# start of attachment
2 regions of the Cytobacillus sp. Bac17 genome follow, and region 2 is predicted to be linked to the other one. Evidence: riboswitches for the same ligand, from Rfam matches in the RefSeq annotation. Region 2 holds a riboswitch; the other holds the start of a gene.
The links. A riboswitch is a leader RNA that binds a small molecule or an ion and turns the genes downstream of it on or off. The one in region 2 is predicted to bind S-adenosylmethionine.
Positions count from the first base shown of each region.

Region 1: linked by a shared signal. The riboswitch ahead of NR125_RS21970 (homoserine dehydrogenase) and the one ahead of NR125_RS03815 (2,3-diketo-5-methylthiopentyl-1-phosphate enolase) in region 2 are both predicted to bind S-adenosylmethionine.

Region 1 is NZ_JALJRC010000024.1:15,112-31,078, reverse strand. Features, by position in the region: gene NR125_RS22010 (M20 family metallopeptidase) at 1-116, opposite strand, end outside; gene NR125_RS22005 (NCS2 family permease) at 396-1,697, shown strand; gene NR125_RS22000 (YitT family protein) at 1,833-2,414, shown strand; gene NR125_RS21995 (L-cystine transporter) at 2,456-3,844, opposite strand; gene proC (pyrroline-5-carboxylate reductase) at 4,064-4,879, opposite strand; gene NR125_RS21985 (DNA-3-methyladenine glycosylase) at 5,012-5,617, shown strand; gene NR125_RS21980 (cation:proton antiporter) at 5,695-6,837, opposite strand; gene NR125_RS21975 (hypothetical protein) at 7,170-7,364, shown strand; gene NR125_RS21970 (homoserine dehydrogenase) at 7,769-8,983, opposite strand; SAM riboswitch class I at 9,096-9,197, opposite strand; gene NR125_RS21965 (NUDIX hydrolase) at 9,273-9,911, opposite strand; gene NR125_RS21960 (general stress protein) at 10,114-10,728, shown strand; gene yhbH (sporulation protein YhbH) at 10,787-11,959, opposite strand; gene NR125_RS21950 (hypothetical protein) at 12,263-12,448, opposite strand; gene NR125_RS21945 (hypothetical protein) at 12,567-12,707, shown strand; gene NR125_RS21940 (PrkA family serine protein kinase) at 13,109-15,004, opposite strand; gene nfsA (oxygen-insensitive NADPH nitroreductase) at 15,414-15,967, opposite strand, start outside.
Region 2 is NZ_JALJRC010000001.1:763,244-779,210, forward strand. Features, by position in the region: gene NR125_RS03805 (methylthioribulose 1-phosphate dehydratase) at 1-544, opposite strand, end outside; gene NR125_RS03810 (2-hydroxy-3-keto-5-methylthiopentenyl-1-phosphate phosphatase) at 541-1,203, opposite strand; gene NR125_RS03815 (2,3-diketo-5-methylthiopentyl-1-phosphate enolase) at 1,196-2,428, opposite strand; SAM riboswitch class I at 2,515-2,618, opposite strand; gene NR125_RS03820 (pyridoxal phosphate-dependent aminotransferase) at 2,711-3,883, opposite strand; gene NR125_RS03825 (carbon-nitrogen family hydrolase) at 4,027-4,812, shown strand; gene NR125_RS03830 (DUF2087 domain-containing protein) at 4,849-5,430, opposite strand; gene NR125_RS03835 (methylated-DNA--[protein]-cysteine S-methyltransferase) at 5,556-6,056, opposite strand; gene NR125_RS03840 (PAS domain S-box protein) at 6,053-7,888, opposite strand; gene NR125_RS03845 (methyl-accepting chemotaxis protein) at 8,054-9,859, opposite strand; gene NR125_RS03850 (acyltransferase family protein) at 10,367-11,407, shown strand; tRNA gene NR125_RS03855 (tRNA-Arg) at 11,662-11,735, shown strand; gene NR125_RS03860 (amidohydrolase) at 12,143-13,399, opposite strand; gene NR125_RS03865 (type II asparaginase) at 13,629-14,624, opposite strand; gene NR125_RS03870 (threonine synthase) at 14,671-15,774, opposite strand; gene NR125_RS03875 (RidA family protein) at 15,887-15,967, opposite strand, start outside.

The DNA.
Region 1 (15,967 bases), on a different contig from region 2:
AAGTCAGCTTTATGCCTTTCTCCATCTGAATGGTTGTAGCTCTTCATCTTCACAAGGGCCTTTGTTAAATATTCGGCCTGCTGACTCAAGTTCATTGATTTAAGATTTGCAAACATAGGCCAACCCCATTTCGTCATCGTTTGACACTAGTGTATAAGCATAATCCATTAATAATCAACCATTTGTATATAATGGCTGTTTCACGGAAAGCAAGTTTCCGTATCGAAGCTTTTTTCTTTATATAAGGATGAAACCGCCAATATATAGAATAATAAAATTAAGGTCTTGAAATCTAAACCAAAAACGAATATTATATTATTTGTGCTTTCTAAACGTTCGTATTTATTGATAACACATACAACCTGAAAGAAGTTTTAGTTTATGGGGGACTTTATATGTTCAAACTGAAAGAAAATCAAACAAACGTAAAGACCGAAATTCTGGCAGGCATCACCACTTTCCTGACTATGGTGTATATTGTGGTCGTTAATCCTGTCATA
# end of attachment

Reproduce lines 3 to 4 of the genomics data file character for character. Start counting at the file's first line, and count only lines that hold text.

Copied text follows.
Positions count from the first base shown of each region.

Region 1: linked by a shared signal. The riboswitch ahead of NR125_RS21970 (homoserine dehydrogenase) and the one ahead of NR125_RS03815 (2,3-diketo-5-methylthiopentyl-1-phosphate enolase) in region 2 are both predicted to bind S-adenosylmethionine.